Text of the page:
Avner Dorman chose Ligeti as his musical model, and his 3 Études of 2012 are described as “precisely fashioned and fantastical, as well as technically demanding.” The titles of the three pieces are “Snakes and Ladders,” “Funeral March” and “Sundrops Over Windy Walters.” The first of these is utterly fantastic, the “ladders” being scales that run in a wobbling motion and the “snakes” being lopsided chord changes. The performer here is Mackenzie Melemed, who won the 2012 prize for best performance of a commissioned work. Somehow I get the impression that this is the work that wowed the judges. Melemed’s coordination of both hands in this frighteningly difficult work is beyond description; you simply have to hear it to believe it. The music is impressive as études, to be sure; I’d have been lost trying to coordinate this bad boy! In “Funeral March,” the music is comprised of a series of dense but clear chords…challenging to play but to my ears less impressive as music. The finale, however, is a piece in a blistering tempo that calls for such a rapid switching and overlay of hands that it becomes a challenge just to keep the notes from becoming blurred. I was deeply impressed by Melemed’s articulation in this piece. No wonder he won a prize!

Musto’s Improvisation and Fugue is played by Leann Osterkamp. The improvisation section is described as being blues-influenced, but alas Osterkamp has no feeling for blues or jazz rhythm, though she plays it very well otherwise. Musto doesn’t indicate in the notes whether any part of the score is actually improvised by the performer, but I’d assume not; it doesn’t really sound it to me. A shame, because in the hands of, say, Aruán Ortiz, this could be a very interesting piece. As for the fugue, it, too has elements of syncopation in it, played just as mechanically as the opening piece (although Musto says the fugue was written first).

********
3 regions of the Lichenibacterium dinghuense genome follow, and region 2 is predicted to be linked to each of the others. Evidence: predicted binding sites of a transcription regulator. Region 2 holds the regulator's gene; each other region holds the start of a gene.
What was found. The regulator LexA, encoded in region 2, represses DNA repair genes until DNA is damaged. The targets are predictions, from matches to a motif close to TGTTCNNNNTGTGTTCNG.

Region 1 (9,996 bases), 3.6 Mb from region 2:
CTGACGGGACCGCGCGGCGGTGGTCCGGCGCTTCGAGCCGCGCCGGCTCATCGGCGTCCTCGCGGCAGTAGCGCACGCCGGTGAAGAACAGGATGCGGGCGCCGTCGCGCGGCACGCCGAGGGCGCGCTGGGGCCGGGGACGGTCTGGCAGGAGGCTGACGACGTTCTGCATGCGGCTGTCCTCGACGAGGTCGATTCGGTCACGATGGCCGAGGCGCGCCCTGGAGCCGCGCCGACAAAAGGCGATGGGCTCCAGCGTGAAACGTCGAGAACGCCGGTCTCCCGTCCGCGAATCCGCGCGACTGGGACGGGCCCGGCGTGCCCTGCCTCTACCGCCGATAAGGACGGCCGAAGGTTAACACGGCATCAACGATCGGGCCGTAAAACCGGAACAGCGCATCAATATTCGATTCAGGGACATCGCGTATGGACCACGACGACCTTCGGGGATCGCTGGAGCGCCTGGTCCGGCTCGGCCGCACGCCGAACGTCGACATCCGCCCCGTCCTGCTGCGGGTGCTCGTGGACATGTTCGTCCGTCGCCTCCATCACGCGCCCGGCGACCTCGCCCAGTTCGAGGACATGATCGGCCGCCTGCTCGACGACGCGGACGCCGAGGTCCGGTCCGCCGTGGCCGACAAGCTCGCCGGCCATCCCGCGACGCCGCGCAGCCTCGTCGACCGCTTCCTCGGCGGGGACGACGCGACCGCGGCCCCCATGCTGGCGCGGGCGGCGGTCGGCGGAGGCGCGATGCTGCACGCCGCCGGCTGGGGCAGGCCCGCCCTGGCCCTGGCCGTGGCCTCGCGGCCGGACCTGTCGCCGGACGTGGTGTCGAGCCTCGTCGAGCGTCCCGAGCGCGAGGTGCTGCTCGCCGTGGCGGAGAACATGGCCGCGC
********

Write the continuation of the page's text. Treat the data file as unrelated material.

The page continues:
Michael Brown’s Suite is played by Anna Han, first prize winner of the 2012 competition. The music also contains a lot of syncopation, but more in a classical than a jazz vein. It’s pretty interesting rhythmically, but in terms of development fairly predictable; the last movement, simply titled “Finale,” is the most concisely written. It is, however, a pleasant piece to hear, and Han plays it with both sensitivity and a brilliant technique.

The album ends with Walter Piston’s rearrangement for two pianos of his 1967 2-piano concerto. This is clearly great music, written by one of America’s best composers of the past century. It is played brilliantly here by Matthew Graybil and Larry Weng, with intermittent moments of sensitive phrasing. I thoroughly enjoyed it, the last movement in particular.

A mixed bag, then, both in terms of the music and its interpretation, but still worth hearing for its more interesting moments.

—© 2018 Lynn René Bayley